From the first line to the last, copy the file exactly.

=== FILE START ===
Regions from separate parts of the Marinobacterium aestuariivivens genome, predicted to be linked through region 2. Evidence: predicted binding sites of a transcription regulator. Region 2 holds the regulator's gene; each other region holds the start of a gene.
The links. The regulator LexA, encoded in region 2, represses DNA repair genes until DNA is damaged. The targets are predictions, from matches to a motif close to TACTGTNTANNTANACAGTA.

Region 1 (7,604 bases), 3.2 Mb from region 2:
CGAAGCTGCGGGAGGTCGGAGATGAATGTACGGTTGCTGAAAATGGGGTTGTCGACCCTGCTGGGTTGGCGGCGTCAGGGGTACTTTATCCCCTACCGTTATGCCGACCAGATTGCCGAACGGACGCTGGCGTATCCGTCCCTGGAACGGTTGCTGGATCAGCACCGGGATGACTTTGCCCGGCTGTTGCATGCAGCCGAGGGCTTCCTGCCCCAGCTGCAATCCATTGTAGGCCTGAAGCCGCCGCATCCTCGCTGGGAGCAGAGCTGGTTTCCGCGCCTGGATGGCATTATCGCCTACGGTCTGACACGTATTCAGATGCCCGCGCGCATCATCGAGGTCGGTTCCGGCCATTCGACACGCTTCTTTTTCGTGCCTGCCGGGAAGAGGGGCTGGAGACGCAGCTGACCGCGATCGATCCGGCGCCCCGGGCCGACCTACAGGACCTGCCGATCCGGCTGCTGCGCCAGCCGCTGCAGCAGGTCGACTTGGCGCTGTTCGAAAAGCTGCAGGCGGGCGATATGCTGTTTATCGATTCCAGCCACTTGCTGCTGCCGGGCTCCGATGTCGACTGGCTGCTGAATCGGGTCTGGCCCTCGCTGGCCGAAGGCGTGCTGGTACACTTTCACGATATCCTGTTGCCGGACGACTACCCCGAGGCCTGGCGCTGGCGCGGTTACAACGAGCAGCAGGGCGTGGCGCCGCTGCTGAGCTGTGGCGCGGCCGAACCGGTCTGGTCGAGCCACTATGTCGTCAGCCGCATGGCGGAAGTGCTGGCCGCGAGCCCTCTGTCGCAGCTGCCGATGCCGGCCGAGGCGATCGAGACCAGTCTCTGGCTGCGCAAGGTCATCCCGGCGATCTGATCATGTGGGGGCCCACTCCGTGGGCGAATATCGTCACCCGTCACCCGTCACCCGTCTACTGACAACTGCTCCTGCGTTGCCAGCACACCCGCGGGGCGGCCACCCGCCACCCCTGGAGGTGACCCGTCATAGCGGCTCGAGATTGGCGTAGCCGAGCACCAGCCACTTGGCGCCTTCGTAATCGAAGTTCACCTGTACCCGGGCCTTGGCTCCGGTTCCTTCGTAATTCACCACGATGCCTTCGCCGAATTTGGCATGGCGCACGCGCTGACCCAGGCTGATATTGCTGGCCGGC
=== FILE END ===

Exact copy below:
Regions from separate parts of the Marinobacterium aestuariivivens genome, predicted to be linked through region 2. Evidence: predicted binding sites of a transcription regulator. Region 2 holds the regulator's gene; each other region holds the start of a gene.
The links. The regulator LexA, encoded in region 2, represses DNA repair genes until DNA is damaged. The targets are predictions, from matches to a motif close to TACTGTNTANNTANACAGTA.

Region 1 (7,604 bases), 3.2 Mb from region 2:
CGAAGCTGCGGGAGGTCGGAGATGAATGTACGGTTGCTGAAAATGGGGTTGTCGACCCTGCTGGGTTGGCGGCGTCAGGGGTACTTTATCCCCTACCGTTATGCCGACCAGATTGCCGAACGGACGCTGGCGTATCCGTCCCTGGAACGGTTGCTGGATCAGCACCGGGATGACTTTGCCCGGCTGTTGCATGCAGCCGAGGGCTTCCTGCCCCAGCTGCAATCCATTGTAGGCCTGAAGCCGCCGCATCCTCGCTGGGAGCAGAGCTGGTTTCCGCGCCTGGATGGCATTATCGCCTACGGTCTGACACGTATTCAGATGCCCGCGCGCATCATCGAGGTCGGTTCCGGCCATTCGACACGCTTCTTTTTCGTGCCTGCCGGGAAGAGGGGCTGGAGACGCAGCTGACCGCGATCGATCCGGCGCCCCGGGCCGACCTACAGGACCTGCCGATCCGGCTGCTGCGCCAGCCGCTGCAGCAGGTCGACTTGGCGCTGTTCGAAAAGCTGCAGGCGGGCGATATGCTGTTTATCGATTCCAGCCACTTGCTGCTGCCGGGCTCCGATGTCGACTGGCTGCTGAATCGGGTCTGGCCCTCGCTGGCCGAAGGCGTGCTGGTACACTTTCACGATATCCTGTTGCCGGACGACTACCCCGAGGCCTGGCGCTGGCGCGGTTACAACGAGCAGCAGGGCGTGGCGCCGCTGCTGAGCTGTGGCGCGGCCGAACCGGTCTGGTCGAGCCACTATGTCGTCAGCCGCATGGCGGAAGTGCTGGCCGCGAGCCCTCTGTCGCAGCTGCCGATGCCGGCCGAGGCGATCGAGACCAGTCTCTGGCTGCGCAAGGTCATCCCGGCGATCTGATCATGTGGGGGCCCACTCCGTGGGCGAATATCGTCACCCGTCACCCGTCACCCGTCTACTGACAACTGCTCCTGCGTTGCCAGCACACCCGCGGGGCGGCCACCCGCCACCCCTGGAGGTGACCCGTCATAGCGGCTCGAGATTGGCGTAGCCGAGCACCAGCCACTTGGCGCCTTCGTAATCGAAGTTCACCTGTACCCGGGCCTTGGCTCCGGTTCCTTCGTAATTCACCACGATGCCTTCGCCGAATTTGGCATGGCGCACGCGCTGACCCAGGCTGATATTGCTGGCCGGC